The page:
Oh shit. I wish you lived closer! Id wish to be on that list of help! Ahh Damn. Yeah im not really used to opening up engines and playing with valves...... Ill just wait about two-three weeks before i take it in then! I dont want to fuck anything up :bitchslap !

lecchilo 08-15-2007 10:24 PM

Quote:

Originally Posted by teamspeednautik
Oh shit. I wish you lived closer! Id wish to be on that list of help! Ahh Damn. Yeah im not really used to opening up engines and playing with valves...... Ill just wait about two-three weeks before i take it in then! I dont want to fuck anything up :bitchslap !

You won't get used to it unless you try... I've found out from working on my ex-car that it's all just nuts and bolts... you just have to be more careful with some of them, and not drop stuff where it's not supposed to go haha
I'm going to open it up after a few thousand miles and see how it looks underneath... might be easier than you think, many things are when talking about bike/car maintenance

OreoGaborio 08-15-2007 10:56 PM

checking clearances is easy enough... it's adjusting the valves that's a pain in the ass. I've got an engine builder lined up that'll do it for 150 for me.

mandrex 08-15-2007 11:10 PM

You should be comfortable with and at least reasonably prepared to tackle a project - be it a simple oil change or an engine rebuild... Where that level of comfort is depends on you, your skills and your "talent" for mechanics and your experience. People here pay a couple hundred bucks for the first “service” for something they can do in 20 minutes for $40 with basic hand tools almost anyone owns but if that works for them so be it.
I look at it this way, I've been in the service area on most local dealerships (bike and car) and if I trust the chimps that typically occupy such spaces with my cars and my bikes I might as well trust myself.
I may have been a bit blasé in saying that you should tackle this yourself. I don’t know your mechanical skill level or experience. Only you can figure out if it’s something you want to do or pay a “pro” for.

OreoGaborio 08-15-2007 11:30 PM

I know you're not speaking directly to me, but I fully understand your reasoning... and 99.9% of the time I'd agree with you & I'd do it myself as I do alot of my own work on my street bike, race bike & dirt bike... but this time, my "pro" really is a pro... he used to work for Kawasaki's AMA team back in the day :D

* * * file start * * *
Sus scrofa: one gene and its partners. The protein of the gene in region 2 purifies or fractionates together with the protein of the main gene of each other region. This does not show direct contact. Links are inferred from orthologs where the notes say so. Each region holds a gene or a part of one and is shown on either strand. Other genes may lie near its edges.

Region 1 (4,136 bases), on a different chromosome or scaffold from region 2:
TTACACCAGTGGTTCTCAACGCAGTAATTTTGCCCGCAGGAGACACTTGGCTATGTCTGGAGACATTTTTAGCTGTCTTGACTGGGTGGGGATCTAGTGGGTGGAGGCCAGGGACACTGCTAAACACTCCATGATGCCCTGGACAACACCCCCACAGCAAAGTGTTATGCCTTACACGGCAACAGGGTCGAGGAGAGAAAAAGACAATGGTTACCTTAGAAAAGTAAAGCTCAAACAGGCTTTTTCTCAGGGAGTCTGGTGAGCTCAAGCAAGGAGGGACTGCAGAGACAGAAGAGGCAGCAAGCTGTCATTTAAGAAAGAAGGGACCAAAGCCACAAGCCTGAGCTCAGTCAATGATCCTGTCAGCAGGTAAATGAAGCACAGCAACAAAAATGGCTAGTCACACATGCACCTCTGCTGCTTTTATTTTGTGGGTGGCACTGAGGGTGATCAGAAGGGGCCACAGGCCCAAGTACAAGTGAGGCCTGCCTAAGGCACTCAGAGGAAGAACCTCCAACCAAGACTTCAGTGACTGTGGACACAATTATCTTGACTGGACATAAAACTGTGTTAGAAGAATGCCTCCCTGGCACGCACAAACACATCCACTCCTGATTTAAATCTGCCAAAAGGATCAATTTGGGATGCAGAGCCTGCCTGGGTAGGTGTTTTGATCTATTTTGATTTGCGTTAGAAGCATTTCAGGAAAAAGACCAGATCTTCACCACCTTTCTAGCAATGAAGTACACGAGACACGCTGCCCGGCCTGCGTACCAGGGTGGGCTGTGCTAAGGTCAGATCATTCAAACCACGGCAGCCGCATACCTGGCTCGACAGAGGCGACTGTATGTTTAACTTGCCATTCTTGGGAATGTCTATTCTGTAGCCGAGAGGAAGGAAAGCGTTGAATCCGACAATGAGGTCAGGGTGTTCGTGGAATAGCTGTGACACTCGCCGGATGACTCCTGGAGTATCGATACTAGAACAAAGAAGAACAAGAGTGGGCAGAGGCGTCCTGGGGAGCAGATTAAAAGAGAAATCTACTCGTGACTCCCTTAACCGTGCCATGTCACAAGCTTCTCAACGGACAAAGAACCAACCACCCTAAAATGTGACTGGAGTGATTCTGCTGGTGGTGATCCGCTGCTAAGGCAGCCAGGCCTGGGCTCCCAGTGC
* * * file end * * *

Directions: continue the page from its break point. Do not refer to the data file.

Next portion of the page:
teamspeednautik 08-16-2007 12:09 AM

Quote:

Originally Posted by mandrex
You should be comfortable with and at least reasonably prepared to tackle a project - be it a simple oil change or an engine rebuild... Where that level of comfort is depends on you, your skills and your "talent" for mechanics and your experience. People here pay a couple hundred bucks for the first “service” for something they can do in 20 minutes for $40 with basic hand tools almost anyone owns but if that works for them so be it.
I look at it this way, I've been in the service area on most local dealerships (bike and car) and if I trust the chimps that typically occupy such spaces with my cars and my bikes I might as well trust myself.
I may have been a bit blasé in saying that you should tackle this yourself. I don’t know your mechanical skill level or experience. Only you can figure out if it’s something you want to do or pay a “pro” for.


Mandrex, you do make a good point. Well ive worked on my bmw that i had, and now have a project 86 toyota pickup to haul my bike around and just did a carb. rebuild on it. But first off, i think ill check the clearances first. And if there fine, i'll just leave it alone til the time comes. As far as maint. is concerned, ive always done it on my cars. But a bike, since im new to it, seems somewhat intimidating. But I'll slowly get into it. Thanks guys. :)

lecchilo 08-16-2007 12:53 AM

Quote:

Originally Posted by teamspeednautik
Mandrex, you do make a good point. Well ive worked on my bmw that i had, and now have a project 86 toyota pickup to haul my bike around and just did a carb. rebuild on it. But first off, i think ill check the clearances first. And if there fine, i'll just leave it alone til the time comes. As far as maint. is concerned, ive always done it on my cars. But a bike, since im new to it, seems somewhat intimidating. But I'll slowly get into it. Thanks guys. :)

One thing I thought of when I read someone post "clearances will probably be within spec" is that why not make them even more within spec while you're already in there... I have no idea what's going on with the valves yet, but by the time 7000 miles comes up, I will hopefully learn and do it myself... what I'm trying to say is if you have the whole engine apart, you might as well move the valve that .03mm

ot... what kind of BMW did you have?